You not only coined the term Forensic Genealogy, but are the founder in concept, techniques and the application of it?
That is correct. In 2005, I published Forensic Genealogy. That was when forensic genealogy was first used to describe the application of specific techniques in solving genealogical mysteries. Now in concept, well conceptually itself it isn’t really new, I mean it has always been there, just unorganized and not focused. I think there is some confusion in that regard as this really became more popular in just the last couple years.
I heard of it just a few years back. Really, it was April 2018, when Joseph DeAngelo was identified as the East Area Rapist/Original Night Stalker (EARONS) or now more famously known as the Golden State Killer (GSK) that really put forensic genealogy on the map.
Right. Now, I think there is some confusion, at least in public perception. By that point in time, in 2018, forensic genealogy had taken on a more formal definition… at least in a legal context when it comes to law enforcement. I think people saw it, were introduced to it[forensic genealogy] as a crime fighting tool, and that’s not what it is. Yes absolutely, it is great for that. Where we are today, yes we can solve crimes with forensic genealogy, but like DNA, its importance and necessity is much more than solving crimes or identifying someone. That is just one component of it. The possibilites are endless.
Absolutely. With that in mind and I’m sure it can be very complicated… simply put as possible, what is Forensic Genealogy?
It’s not really complicated in understanding its importance, role and what it is. Forensic genealogy is the study of identity and kinship in legal contexts. Again, that includes working with law enforcement and finding family references for DNA identification. There are many examples of this. Working with the Department of Defense in locating next-of-kin for those Missing or Killed-In-Action.. There are cases of tracing the remains not just as far back as Vietnam or World War II, but beyond that. You could work for probate attorneys looking for lost heirs, the rightful owners of high priced art and even some historical artifact, personal property. Investment firms, insurance companies and even publishers. So it’s so much more than just a new tool for law enforcement. This is history. Our history with the past meeting the present and meets the future. Even historical events can now be vetted, investigated properly and that changes everything.
How does “forensic genealogy” differ from traditional genealogy?
It’s not that different actually. Both utilize the same tools and resources and really, it’s the same overall goal. The primary difference between the two is that forensic genealogists must meet genealogical proof standards, so those results and their findings can be used in a legal context. Legally, the burdens of proof and our standards require supporting evidence establishing relationships, kinship, using DNA, documents, photographs and knowledge of details no matter how insignificant they seem, knowledge of history and events, time periods, customs and cultures. Not just today, but in the past.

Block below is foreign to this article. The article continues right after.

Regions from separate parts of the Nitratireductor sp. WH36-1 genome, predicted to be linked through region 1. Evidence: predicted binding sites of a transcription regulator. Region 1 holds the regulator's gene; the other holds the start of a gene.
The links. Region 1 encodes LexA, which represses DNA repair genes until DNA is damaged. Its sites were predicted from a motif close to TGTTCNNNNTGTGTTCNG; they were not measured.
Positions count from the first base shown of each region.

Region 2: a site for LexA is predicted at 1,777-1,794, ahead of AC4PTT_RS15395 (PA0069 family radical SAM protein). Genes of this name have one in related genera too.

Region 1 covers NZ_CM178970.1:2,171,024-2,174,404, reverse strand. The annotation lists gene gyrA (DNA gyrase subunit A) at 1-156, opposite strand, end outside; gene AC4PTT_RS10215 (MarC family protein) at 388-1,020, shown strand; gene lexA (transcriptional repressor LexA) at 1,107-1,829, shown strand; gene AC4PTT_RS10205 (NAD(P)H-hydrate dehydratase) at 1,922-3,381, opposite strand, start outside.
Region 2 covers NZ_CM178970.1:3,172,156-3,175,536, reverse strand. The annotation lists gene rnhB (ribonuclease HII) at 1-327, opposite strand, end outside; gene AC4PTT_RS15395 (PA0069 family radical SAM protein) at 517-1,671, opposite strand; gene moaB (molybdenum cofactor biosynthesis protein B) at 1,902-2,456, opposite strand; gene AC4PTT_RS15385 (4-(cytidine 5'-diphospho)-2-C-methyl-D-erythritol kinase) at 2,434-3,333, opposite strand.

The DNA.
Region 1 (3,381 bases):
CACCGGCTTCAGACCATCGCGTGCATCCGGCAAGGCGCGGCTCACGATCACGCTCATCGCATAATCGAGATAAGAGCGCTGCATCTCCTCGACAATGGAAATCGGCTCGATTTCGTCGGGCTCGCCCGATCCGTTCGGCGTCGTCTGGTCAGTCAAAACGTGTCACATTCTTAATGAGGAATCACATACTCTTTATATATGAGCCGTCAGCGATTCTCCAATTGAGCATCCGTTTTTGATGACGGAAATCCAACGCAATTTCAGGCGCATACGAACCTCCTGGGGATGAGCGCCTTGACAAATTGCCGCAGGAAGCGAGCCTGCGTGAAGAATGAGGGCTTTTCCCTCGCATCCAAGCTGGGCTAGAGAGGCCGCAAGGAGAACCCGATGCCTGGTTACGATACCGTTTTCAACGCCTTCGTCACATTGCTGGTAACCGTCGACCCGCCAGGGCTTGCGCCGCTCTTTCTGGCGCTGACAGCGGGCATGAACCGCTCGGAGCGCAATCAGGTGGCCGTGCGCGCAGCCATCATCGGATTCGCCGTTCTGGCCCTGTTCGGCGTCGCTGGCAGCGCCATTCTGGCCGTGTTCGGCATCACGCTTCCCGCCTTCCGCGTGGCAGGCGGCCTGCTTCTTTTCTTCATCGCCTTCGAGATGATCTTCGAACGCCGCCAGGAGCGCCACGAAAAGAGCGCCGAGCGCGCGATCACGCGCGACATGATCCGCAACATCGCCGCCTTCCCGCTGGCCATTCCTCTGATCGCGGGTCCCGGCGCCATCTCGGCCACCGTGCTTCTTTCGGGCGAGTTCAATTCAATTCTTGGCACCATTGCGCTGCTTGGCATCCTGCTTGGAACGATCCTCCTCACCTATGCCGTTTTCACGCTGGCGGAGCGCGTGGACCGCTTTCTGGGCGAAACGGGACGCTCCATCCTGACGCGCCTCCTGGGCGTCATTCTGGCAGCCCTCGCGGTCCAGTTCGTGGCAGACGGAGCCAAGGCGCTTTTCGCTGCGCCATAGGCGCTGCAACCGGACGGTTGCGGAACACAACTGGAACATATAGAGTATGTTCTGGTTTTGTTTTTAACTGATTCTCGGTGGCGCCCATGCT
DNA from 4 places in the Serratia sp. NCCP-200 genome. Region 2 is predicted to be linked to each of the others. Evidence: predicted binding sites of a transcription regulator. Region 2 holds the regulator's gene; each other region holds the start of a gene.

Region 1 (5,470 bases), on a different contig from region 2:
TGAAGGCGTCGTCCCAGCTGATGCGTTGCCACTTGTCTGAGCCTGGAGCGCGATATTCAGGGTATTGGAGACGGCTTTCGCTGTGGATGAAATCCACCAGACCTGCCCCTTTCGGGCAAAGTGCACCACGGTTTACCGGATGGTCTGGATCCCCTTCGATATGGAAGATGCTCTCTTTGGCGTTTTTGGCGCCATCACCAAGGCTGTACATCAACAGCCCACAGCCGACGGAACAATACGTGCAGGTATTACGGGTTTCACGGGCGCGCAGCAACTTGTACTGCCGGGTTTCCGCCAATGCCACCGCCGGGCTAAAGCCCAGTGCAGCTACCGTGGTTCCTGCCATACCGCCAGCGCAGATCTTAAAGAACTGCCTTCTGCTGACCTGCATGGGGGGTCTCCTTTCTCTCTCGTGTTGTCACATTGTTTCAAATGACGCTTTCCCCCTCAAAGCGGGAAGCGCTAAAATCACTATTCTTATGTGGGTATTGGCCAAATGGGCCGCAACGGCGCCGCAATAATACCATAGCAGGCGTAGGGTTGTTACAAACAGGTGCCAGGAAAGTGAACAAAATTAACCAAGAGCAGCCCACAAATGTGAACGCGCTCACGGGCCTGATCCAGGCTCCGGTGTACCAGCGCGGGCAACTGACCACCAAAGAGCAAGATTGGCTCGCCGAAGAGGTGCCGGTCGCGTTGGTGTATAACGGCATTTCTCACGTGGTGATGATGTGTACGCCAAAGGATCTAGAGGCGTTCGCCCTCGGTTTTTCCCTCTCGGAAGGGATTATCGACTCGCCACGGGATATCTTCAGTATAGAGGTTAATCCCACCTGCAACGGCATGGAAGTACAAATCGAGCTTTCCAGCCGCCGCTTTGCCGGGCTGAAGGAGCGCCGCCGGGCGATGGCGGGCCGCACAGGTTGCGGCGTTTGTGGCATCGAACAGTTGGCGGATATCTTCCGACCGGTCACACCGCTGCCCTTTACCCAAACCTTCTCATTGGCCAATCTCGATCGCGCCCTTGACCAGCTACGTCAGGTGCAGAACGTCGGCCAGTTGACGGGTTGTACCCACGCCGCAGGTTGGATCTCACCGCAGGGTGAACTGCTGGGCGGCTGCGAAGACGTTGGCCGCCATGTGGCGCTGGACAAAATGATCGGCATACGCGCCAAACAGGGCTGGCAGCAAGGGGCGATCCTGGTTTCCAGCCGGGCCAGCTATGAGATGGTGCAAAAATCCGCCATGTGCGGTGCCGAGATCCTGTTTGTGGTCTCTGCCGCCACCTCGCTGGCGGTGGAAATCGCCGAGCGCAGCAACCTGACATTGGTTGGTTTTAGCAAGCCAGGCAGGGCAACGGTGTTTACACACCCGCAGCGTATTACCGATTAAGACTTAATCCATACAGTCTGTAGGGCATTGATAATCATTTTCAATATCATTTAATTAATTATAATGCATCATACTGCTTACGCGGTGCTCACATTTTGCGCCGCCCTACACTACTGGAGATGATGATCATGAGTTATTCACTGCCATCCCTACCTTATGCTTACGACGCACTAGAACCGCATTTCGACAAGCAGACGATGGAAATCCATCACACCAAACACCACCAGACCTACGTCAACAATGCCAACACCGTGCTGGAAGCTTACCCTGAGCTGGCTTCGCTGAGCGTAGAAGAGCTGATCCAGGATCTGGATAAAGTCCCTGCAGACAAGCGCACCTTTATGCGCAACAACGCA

Today you’re well known for your work in forensic genealogy, but your education and career path was originally something else entirely.
Yes it was. My education, my background was in physics, I have a PhD in nuclear physics. I worked in physics for over 25 years. I had a company that had a contract with NASA for one of their Jupiter projects. Then that was shutdown, so it gave me time to get my book, Forensic Genealogy completed and finally published in 2005. My partner and I thought it was something we could do in the interim, until we got back into the hard sciences. Well, it turned out to be a new career because the book was so popular. Then I started doing conferences and writing columns on the subject.
You were contracted to work on a project where NASA was going to send a spacecraft to Jupiter?
Okay, so I was on a team, my company was contracted by Northrop Grumman to do the conceptual design for the JIMO (Jupiter Icy Moons Orbiter) spacecraft. Back around 2004, NASA was doing a down select, other companies that were bidding were Boeing and I believe Lockheed Martin. I was invited to a group, contracted by Northrop Grumman because of my background in nuclear physics. I was working with the group designing specific sensors. This spacecraft was actually going to be powered by a small nuclear power plant. After that I worked on designing the flight instrumentation. This was a revolutionary spacecraft, nothing in the space programs had been powered by a nuclear reactor, so I was needed through the initial proposal, conceptual design and then for the final design. We actually won the proposal. Shortly afterwards the project was cancelled, because Bush decided we were going back to the moon.